The Department of Justice backed off no-poach challenges in franchise agreements in 2019, but the state doubled down. The result? Washington state challenged a raft of no-poach/no-hire provisions in 225 franchise systems, resulting in agreements requiring franchisors to agree not to enforce the offending provisions not just in Washington but nationwide. On April 28, 2020, Washington AAG Rao declared victory, characterizing the DOJ’s approach as “somewhat misguided.”
Does Washington State’s victory celebration mean that other franchisors needn’t worry about enforcing such clauses? I think the answer is a clear NO. Although the Department of Justice has redirected its concern from no-poach/no-hire provisions in franchise agreements, Congress has not. Bills outlawing such provisions have been filed in the House and the Senate, e.g., H.R. 5710 and S. 2614. While the future of these legislative attempts is unclear, we can expect the efforts to continue. In addition, several states have enacted legislation prohibiting these provisions, and notably banded together to pursue settlements banning the enforcement of such restrictions in franchise agreements.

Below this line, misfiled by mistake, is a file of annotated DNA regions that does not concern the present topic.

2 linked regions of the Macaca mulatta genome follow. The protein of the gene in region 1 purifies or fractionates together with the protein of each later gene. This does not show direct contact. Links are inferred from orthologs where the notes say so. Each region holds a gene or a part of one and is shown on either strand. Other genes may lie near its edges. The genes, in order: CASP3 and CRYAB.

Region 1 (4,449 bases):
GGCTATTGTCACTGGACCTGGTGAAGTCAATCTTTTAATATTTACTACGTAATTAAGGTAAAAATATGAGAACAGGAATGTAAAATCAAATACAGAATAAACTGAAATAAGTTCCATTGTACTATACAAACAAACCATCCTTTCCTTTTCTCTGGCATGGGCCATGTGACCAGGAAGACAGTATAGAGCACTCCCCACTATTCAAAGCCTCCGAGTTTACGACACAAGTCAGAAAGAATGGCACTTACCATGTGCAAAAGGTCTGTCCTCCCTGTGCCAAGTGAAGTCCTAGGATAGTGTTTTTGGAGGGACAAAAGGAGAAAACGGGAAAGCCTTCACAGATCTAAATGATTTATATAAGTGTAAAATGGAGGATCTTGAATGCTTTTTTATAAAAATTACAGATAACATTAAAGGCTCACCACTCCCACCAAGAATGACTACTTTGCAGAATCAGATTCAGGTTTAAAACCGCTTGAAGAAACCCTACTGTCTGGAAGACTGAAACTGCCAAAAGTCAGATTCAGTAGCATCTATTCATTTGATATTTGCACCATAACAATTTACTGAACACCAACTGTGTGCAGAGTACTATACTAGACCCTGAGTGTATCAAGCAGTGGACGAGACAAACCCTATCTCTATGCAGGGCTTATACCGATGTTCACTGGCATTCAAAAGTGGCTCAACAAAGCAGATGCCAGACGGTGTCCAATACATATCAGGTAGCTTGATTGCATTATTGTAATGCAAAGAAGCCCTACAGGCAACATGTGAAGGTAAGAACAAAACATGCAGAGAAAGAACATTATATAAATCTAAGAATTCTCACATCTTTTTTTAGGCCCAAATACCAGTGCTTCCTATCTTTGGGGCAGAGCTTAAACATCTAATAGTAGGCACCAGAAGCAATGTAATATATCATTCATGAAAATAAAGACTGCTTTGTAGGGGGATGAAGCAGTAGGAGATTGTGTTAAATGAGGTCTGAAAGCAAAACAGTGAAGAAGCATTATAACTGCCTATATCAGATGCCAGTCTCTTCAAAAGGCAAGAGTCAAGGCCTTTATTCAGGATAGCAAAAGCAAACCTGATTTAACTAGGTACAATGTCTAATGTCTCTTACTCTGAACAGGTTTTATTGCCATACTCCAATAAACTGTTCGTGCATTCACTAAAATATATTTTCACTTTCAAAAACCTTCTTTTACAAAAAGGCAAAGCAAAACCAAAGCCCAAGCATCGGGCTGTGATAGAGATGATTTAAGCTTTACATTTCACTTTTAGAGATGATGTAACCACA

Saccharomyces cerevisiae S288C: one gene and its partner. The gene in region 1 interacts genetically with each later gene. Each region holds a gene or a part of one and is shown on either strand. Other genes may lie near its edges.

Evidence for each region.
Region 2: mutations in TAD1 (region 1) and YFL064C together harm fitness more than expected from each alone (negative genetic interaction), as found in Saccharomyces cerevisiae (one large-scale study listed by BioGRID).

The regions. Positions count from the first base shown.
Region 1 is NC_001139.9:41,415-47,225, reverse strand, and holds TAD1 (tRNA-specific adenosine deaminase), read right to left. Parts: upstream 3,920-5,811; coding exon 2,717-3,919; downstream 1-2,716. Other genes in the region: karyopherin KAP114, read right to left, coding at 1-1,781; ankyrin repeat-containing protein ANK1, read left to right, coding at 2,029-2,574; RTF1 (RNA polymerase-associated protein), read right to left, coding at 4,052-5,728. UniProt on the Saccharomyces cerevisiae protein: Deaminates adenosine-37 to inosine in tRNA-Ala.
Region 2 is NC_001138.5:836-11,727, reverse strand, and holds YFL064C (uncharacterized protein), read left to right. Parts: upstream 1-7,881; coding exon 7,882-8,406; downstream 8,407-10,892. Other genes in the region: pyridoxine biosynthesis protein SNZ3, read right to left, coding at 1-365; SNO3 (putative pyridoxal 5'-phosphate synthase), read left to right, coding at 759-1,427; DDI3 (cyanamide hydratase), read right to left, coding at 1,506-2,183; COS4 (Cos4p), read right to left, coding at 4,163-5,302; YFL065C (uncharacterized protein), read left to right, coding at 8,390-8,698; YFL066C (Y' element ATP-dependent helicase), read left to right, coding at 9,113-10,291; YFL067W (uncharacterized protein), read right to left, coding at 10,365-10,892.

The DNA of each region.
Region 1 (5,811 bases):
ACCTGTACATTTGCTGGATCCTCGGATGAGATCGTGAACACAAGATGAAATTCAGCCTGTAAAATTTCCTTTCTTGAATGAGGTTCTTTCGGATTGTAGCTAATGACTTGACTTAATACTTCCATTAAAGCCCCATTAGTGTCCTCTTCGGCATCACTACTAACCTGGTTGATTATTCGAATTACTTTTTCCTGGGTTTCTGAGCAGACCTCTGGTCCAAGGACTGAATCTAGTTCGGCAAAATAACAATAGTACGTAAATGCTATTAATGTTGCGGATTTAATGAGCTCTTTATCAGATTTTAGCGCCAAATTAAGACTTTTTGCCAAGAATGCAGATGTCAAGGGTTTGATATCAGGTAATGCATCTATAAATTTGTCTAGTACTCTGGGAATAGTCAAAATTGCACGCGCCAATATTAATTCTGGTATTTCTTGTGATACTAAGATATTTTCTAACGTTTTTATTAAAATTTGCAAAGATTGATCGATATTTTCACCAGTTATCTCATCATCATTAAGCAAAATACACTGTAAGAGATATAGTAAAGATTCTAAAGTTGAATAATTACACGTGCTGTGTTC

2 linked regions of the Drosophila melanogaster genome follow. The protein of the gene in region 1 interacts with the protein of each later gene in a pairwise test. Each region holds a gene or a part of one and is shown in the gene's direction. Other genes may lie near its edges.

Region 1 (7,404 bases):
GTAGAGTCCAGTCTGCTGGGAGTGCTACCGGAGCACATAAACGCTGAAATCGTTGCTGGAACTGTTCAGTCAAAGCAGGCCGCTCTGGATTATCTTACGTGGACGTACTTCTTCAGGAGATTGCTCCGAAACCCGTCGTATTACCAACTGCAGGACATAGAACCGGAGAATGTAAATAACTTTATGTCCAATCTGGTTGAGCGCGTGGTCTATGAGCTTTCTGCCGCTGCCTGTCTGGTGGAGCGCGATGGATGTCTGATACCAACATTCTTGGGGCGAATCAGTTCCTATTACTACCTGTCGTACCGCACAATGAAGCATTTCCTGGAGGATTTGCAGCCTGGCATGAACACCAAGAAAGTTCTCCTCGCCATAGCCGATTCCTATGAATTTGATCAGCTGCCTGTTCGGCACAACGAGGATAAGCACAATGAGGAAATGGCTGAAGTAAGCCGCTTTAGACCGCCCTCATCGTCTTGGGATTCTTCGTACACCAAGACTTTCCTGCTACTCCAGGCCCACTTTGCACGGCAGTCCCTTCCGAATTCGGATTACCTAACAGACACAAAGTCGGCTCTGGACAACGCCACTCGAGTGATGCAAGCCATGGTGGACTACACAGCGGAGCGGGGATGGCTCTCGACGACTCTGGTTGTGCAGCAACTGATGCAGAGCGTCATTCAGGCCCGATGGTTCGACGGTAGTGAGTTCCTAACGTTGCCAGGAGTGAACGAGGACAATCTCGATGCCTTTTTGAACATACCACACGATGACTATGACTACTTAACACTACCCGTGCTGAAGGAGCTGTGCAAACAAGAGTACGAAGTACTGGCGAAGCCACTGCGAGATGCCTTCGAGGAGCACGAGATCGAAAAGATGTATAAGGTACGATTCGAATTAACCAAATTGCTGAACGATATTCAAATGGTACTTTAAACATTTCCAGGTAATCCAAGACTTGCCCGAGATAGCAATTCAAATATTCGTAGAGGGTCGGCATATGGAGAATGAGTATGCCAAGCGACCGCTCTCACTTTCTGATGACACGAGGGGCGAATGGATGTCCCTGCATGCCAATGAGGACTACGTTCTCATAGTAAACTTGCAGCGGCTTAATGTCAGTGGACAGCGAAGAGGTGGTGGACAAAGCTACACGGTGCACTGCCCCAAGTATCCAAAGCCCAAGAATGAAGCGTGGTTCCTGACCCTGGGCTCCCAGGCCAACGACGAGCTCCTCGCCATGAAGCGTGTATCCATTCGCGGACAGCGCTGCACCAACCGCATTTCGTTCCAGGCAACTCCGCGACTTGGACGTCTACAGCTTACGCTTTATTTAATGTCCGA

Perhaps most perilously, the federal-state tug of war over these provisions has sparked private litigation and a divergence of judicial views as to whether the restrictions are per se antitrust violations or whether their anticompetitive effects (and potential illegality) should be assessed under the more forgiving rule of reason or in between “quick look” analysis. Private litigation and the battle over the appropriate analysis is likely to continue.
And I’m not betting against Washington State cranking its enforcement engine back up.